Meet Chamomile. At Herb Pharm, we grow our own, harvest it by hand and extract much of it fresh the same day it’s picked. Here’s how it works.
Chamomile grows in hip-high rows. The field smells amazing. Gentle, familiar, floral. Like a walk-through bag of tea. We start our harvest just as the morning dew is burning off. The Chamomile flowers open wide as the sun rises high in the sky. And our team is there to pick the flowers by hand.
Here’s Clara, one of our herbalist interns, explaining how to harvest Chamomile by hand.
We use modified ‘Blueberry Rakes.’ They make a delightful ‘ting’ sound as they run through the Chamomile stems.
When the rake is full, we drop them into large bins. Here’s what the flowers look like all piled up in a bin. Yes, it smells as lovely as you imagine.
Every hour or so, we carry the bins to the shade, weigh them, then spread the flowers out on cloth blankets in the shade.
From the shade, it’s off to the facility. Luckily, our facility is just down the road form our farm. We even made a short video to show you Chamomile’s super short road trip.
At the facility, the flowers arrive to a world of Good Manufacturing Processes (GMP). That means hairnets, beard nets, gloves and testing. First the team weighs each incoming batch. Then they spread the flowers on clean cloths on the ‘slab.’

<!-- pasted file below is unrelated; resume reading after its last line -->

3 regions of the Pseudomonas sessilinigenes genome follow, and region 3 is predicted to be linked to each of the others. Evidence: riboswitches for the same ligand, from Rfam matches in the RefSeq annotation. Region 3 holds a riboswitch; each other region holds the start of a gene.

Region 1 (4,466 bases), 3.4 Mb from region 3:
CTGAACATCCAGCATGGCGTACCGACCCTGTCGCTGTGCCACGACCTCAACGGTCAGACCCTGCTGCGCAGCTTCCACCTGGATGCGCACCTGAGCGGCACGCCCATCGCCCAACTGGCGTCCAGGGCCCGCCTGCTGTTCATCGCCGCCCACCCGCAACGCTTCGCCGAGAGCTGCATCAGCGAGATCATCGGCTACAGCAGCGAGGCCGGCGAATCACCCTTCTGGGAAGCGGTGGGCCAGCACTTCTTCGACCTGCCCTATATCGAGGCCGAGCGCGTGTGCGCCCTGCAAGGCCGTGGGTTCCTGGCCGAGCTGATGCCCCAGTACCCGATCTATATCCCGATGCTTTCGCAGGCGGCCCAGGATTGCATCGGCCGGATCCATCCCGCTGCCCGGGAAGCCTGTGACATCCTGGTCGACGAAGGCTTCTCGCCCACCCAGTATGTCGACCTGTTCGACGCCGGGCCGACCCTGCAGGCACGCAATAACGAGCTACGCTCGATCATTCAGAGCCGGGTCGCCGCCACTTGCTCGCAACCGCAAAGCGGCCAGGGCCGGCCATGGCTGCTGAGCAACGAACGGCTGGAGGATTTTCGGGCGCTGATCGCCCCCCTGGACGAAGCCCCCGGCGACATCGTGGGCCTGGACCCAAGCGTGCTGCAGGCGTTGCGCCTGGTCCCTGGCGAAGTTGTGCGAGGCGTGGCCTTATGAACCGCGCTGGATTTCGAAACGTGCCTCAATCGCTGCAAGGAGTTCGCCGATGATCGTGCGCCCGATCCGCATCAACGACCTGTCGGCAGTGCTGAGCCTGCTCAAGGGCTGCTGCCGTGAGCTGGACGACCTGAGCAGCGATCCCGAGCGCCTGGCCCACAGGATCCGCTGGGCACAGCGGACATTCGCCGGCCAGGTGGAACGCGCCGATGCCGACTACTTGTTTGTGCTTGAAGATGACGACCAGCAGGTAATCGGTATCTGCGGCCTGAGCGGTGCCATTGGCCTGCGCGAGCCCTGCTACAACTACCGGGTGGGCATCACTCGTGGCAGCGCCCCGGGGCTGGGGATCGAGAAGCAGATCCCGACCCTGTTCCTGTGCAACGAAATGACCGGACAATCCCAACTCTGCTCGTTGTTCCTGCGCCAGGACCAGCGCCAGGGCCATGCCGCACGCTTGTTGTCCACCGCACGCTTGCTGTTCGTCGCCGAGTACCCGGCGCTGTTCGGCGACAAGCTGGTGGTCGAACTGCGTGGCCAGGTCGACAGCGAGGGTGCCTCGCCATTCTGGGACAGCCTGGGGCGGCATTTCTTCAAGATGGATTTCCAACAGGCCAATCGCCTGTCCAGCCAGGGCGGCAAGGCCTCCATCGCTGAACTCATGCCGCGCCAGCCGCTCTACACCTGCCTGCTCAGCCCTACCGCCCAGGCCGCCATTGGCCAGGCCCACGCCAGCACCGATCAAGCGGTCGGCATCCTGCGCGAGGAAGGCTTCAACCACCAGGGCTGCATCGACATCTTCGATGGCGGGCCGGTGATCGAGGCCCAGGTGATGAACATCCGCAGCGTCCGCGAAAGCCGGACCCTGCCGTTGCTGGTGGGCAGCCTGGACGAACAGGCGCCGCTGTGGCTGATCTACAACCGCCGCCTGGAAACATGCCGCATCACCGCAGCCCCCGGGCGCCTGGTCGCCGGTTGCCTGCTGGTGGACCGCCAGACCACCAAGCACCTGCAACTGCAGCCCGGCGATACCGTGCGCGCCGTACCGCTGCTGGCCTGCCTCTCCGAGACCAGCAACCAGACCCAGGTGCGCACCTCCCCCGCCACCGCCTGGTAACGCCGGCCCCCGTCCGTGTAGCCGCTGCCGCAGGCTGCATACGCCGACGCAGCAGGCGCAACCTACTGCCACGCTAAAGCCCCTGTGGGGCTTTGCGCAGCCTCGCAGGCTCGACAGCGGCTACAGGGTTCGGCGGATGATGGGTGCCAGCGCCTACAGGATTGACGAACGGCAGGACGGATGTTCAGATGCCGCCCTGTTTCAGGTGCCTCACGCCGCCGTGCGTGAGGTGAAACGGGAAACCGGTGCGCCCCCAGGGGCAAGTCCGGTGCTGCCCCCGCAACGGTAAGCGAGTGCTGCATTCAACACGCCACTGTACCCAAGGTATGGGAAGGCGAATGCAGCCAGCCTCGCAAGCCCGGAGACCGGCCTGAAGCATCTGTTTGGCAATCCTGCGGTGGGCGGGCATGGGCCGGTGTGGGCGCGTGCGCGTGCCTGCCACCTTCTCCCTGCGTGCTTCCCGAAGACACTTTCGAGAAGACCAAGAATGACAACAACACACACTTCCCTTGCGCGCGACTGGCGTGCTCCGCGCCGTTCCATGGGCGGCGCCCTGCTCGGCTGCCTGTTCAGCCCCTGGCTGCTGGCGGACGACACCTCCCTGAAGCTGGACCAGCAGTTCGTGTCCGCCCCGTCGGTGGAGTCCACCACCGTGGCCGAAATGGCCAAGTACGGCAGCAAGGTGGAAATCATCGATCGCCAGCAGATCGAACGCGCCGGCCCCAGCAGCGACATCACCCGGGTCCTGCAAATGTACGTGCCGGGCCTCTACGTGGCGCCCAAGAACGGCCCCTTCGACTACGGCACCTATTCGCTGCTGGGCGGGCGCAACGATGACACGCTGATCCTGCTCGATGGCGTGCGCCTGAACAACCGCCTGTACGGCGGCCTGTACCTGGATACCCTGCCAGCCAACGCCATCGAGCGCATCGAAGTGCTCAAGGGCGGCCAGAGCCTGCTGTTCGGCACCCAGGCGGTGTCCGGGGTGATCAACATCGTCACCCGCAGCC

Next, Mavis from Quality Assurance gathers samples.
Mavis collects samples of every batch of every herb every day. Ultimately, this is part of the process that lets us track every bottle of herbal extract all the way back to samples of the original batch.
Meanwhile, Don from QA puts the Chamomile through its organoleptic paces. That means he uses all five senses to examine the herb and compare it to previous batches and to third-party-verified specifications.
Once the samples are taken and the tests done, the flowers go into the vertical cut mixer (VCM). It cuts the flowers, mixes them with liquid menstruum and keeps a lid on so you don’t lose vapors or essential oils. From there, Chamomile’s busy day is essentially done. It went from unfolding on the plant to mixing with menstruum in a morning. But from here, it just needs to sit and soak. This step is called macerating. It makes sure the herb is fully extracted into the liquid. The soak can take weeks.